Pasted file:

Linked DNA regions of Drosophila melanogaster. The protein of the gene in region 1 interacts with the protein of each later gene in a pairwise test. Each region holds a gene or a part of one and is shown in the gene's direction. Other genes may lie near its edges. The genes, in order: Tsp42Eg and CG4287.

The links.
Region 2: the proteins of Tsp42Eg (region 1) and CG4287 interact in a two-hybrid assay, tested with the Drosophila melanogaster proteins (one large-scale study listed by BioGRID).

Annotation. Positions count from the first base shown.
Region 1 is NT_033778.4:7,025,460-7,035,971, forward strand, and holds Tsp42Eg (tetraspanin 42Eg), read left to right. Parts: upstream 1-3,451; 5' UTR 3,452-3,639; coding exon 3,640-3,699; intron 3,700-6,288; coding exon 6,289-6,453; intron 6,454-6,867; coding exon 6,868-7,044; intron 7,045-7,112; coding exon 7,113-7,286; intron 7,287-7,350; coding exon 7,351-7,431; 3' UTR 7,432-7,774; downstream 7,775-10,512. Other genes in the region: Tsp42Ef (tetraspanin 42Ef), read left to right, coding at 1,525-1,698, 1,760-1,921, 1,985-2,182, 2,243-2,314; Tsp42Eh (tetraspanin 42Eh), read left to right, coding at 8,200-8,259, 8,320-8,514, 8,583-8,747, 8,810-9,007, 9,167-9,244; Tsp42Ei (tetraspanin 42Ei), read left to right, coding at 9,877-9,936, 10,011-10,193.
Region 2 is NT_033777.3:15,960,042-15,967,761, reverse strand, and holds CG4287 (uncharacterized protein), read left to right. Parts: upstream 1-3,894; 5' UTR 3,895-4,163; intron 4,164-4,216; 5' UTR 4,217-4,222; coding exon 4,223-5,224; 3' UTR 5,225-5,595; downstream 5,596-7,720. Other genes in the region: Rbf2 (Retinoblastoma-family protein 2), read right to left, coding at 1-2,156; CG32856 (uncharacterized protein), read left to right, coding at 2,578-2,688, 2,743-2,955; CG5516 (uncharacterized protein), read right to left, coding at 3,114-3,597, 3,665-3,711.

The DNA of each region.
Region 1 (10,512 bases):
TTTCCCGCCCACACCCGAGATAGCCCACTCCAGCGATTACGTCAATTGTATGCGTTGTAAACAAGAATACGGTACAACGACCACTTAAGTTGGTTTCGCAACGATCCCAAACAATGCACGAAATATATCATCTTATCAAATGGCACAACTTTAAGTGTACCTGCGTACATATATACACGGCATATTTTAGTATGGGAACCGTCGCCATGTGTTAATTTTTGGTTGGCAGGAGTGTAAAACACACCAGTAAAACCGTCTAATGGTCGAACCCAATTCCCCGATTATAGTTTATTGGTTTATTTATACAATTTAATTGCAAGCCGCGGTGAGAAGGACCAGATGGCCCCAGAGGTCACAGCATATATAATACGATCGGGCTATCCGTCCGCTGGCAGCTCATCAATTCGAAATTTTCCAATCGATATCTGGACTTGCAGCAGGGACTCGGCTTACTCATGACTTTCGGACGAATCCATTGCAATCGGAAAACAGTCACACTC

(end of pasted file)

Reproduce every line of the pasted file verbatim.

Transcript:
Linked DNA regions of Drosophila melanogaster. The protein of the gene in region 1 interacts with the protein of each later gene in a pairwise test. Each region holds a gene or a part of one and is shown in the gene's direction. Other genes may lie near its edges. The genes, in order: Tsp42Eg and CG4287.

The links.
Region 2: the proteins of Tsp42Eg (region 1) and CG4287 interact in a two-hybrid assay, tested with the Drosophila melanogaster proteins (one large-scale study listed by BioGRID).

Annotation. Positions count from the first base shown.
Region 1 is NT_033778.4:7,025,460-7,035,971, forward strand, and holds Tsp42Eg (tetraspanin 42Eg), read left to right. Parts: upstream 1-3,451; 5' UTR 3,452-3,639; coding exon 3,640-3,699; intron 3,700-6,288; coding exon 6,289-6,453; intron 6,454-6,867; coding exon 6,868-7,044; intron 7,045-7,112; coding exon 7,113-7,286; intron 7,287-7,350; coding exon 7,351-7,431; 3' UTR 7,432-7,774; downstream 7,775-10,512. Other genes in the region: Tsp42Ef (tetraspanin 42Ef), read left to right, coding at 1,525-1,698, 1,760-1,921, 1,985-2,182, 2,243-2,314; Tsp42Eh (tetraspanin 42Eh), read left to right, coding at 8,200-8,259, 8,320-8,514, 8,583-8,747, 8,810-9,007, 9,167-9,244; Tsp42Ei (tetraspanin 42Ei), read left to right, coding at 9,877-9,936, 10,011-10,193.
Region 2 is NT_033777.3:15,960,042-15,967,761, reverse strand, and holds CG4287 (uncharacterized protein), read left to right. Parts: upstream 1-3,894; 5' UTR 3,895-4,163; intron 4,164-4,216; 5' UTR 4,217-4,222; coding exon 4,223-5,224; 3' UTR 5,225-5,595; downstream 5,596-7,720. Other genes in the region: Rbf2 (Retinoblastoma-family protein 2), read right to left, coding at 1-2,156; CG32856 (uncharacterized protein), read left to right, coding at 2,578-2,688, 2,743-2,955; CG5516 (uncharacterized protein), read right to left, coding at 3,114-3,597, 3,665-3,711.

The DNA of each region.
Region 1 (10,512 bases):
TTTCCCGCCCACACCCGAGATAGCCCACTCCAGCGATTACGTCAATTGTATGCGTTGTAAACAAGAATACGGTACAACGACCACTTAAGTTGGTTTCGCAACGATCCCAAACAATGCACGAAATATATCATCTTATCAAATGGCACAACTTTAAGTGTACCTGCGTACATATATACACGGCATATTTTAGTATGGGAACCGTCGCCATGTGTTAATTTTTGGTTGGCAGGAGTGTAAAACACACCAGTAAAACCGTCTAATGGTCGAACCCAATTCCCCGATTATAGTTTATTGGTTTATTTATACAATTTAATTGCAAGCCGCGGTGAGAAGGACCAGATGGCCCCAGAGGTCACAGCATATATAATACGATCGGGCTATCCGTCCGCTGGCAGCTCATCAATTCGAAATTTTCCAATCGATATCTGGACTTGCAGCAGGGACTCGGCTTACTCATGACTTTCGGACGAATCCATTGCAATCGGAAAACAGTCACACTC